What parents can do to ease their child’s anxiety during middle school years

TAMPA, Fla. (WFLA) — Who remembers their middle school years? Or better yet who doesn’t want to? It’s not an easy time for most.

For students heading back to class at this point in life, anxiety may build over new stresses in life.

“Hormonal changes are also a big factor in our teens going into middle school. They may have worries that may not be associated with the school itself, but what’s going on in their bodies and what’s changing within themselves,” says licensed mental health counselor Stephanie Moir.

That anxiety could just be the beginning of a life long battle. The National Institute of Mental Health says 1 in 4 children who are 13 to 18 years of age will develop anxiety in their lifetime.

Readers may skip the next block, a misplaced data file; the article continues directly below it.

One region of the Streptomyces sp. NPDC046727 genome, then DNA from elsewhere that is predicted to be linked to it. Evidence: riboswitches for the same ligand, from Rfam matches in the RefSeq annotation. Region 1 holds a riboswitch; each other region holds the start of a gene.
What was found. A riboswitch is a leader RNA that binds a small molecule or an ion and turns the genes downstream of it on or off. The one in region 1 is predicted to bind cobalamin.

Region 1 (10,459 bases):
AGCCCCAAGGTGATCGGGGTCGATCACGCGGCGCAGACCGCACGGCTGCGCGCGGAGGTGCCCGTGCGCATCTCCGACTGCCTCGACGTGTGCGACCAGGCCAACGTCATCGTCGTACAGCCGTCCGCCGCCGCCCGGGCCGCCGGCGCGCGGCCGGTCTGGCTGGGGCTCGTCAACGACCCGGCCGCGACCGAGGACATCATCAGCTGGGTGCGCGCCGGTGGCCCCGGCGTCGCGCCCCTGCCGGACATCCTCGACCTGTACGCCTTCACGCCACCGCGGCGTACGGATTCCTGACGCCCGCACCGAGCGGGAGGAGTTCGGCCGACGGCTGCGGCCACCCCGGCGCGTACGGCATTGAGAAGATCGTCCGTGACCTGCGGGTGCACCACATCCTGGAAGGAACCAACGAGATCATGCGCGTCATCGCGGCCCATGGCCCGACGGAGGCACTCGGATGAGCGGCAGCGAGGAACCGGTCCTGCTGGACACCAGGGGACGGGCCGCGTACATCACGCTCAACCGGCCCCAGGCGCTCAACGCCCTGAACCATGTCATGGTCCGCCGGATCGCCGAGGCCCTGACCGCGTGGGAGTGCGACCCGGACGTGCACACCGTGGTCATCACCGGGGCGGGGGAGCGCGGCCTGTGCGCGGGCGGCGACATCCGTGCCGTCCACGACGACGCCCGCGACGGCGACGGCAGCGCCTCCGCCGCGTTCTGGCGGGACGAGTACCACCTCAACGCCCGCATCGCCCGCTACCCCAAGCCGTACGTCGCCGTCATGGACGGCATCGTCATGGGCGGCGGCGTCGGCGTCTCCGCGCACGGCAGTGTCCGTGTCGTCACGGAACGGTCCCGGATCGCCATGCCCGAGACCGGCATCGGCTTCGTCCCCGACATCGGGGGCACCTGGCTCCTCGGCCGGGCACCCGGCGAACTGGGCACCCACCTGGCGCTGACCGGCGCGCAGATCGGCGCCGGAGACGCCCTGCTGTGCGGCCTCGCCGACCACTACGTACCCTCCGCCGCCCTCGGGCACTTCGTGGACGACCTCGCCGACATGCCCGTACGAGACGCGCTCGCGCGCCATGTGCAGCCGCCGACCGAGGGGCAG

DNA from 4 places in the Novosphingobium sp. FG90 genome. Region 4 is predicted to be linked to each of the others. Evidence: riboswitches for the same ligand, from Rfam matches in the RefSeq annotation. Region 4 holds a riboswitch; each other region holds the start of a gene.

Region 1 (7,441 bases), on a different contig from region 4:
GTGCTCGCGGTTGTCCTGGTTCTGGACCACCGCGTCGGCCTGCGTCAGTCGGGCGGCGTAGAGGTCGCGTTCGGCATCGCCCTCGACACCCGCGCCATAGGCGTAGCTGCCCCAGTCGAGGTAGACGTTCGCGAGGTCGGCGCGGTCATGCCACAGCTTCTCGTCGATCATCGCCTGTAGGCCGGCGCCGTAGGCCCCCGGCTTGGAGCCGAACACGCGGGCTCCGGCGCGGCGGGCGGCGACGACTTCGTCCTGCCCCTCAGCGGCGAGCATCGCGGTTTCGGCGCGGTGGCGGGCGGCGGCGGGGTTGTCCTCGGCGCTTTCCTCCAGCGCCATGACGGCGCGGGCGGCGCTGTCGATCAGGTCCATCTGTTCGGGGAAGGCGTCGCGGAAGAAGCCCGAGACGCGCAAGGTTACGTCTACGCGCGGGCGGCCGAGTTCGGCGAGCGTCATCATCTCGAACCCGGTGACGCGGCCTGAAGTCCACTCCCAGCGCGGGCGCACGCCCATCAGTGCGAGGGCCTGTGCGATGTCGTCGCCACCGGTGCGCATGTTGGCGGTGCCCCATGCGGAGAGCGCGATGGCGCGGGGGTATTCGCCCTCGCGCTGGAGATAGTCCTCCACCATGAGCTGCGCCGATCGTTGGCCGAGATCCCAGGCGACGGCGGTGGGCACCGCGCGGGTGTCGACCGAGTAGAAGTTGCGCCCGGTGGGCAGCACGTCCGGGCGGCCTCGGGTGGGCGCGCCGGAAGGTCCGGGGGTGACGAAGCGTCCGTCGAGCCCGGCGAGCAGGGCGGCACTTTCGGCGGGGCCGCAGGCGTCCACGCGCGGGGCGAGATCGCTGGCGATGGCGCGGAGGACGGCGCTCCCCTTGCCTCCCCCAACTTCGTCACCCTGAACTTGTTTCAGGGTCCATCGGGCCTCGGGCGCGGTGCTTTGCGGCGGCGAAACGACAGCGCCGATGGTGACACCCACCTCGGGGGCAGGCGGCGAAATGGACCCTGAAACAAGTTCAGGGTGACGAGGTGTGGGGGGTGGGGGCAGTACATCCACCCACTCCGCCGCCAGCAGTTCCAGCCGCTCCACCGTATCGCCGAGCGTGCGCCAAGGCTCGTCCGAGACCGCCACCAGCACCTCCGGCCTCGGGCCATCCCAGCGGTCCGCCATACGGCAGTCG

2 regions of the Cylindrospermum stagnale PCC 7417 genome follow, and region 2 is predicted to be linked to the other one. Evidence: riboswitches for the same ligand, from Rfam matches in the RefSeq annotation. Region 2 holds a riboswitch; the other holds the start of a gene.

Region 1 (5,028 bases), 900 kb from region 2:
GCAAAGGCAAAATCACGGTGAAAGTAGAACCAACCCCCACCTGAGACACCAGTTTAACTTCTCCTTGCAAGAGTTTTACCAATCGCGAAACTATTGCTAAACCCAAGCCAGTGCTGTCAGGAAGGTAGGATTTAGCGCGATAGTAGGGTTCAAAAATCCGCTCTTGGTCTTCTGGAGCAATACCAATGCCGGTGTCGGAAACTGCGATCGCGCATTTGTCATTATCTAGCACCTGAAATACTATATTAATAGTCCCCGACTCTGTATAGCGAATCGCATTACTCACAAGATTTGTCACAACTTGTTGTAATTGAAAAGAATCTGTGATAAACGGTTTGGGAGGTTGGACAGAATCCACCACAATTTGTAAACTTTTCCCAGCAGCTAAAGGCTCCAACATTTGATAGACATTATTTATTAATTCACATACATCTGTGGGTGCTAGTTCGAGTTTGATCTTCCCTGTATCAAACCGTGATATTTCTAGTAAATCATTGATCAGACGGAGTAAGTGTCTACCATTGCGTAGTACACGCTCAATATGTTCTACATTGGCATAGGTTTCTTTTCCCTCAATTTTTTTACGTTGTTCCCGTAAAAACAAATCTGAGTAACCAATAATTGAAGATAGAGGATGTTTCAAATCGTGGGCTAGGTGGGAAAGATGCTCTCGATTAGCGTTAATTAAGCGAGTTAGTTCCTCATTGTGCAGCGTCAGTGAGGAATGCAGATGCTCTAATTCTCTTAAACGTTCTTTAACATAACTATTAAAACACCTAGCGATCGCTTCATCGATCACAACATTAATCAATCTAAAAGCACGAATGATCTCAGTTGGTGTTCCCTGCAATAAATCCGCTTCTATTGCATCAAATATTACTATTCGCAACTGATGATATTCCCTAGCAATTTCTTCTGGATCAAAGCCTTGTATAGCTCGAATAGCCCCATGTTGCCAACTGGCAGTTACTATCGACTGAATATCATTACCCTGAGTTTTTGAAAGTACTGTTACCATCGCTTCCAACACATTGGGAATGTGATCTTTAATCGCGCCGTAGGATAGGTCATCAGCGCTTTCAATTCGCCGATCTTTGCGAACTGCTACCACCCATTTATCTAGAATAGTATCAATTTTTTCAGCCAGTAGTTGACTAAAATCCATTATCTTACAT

“You want to make sure that you normalize that and you understand where they’re coming from so you can have a whole dialogue based around that,” says Moir.

Counselors say parents not dealing with their child’s anxiety early on could have severe consequences down the road.

“I love that idea for establishing trust with them, because then that gives them a good opportunity to keep talking to you about things that may worry you,” says Moir.

The biggest take away for parents, listening is the key. Listening to your child can make all the difference.

Tomorrow morning on News Channel 8 Today we’re going to high school. Find out what these students are most worried about.

Stephanie Moir of Serene Mind Psychology has a websiteblog and Facebook page.

Be sure to watch WFLA News Channel 8 from 4:30 to 7 a.m. during the month of August. Every morning, we’ll bring you a special back-to-school story to help you and your family prepare for the school year.

MORE WFLA Back-to-School Coverage

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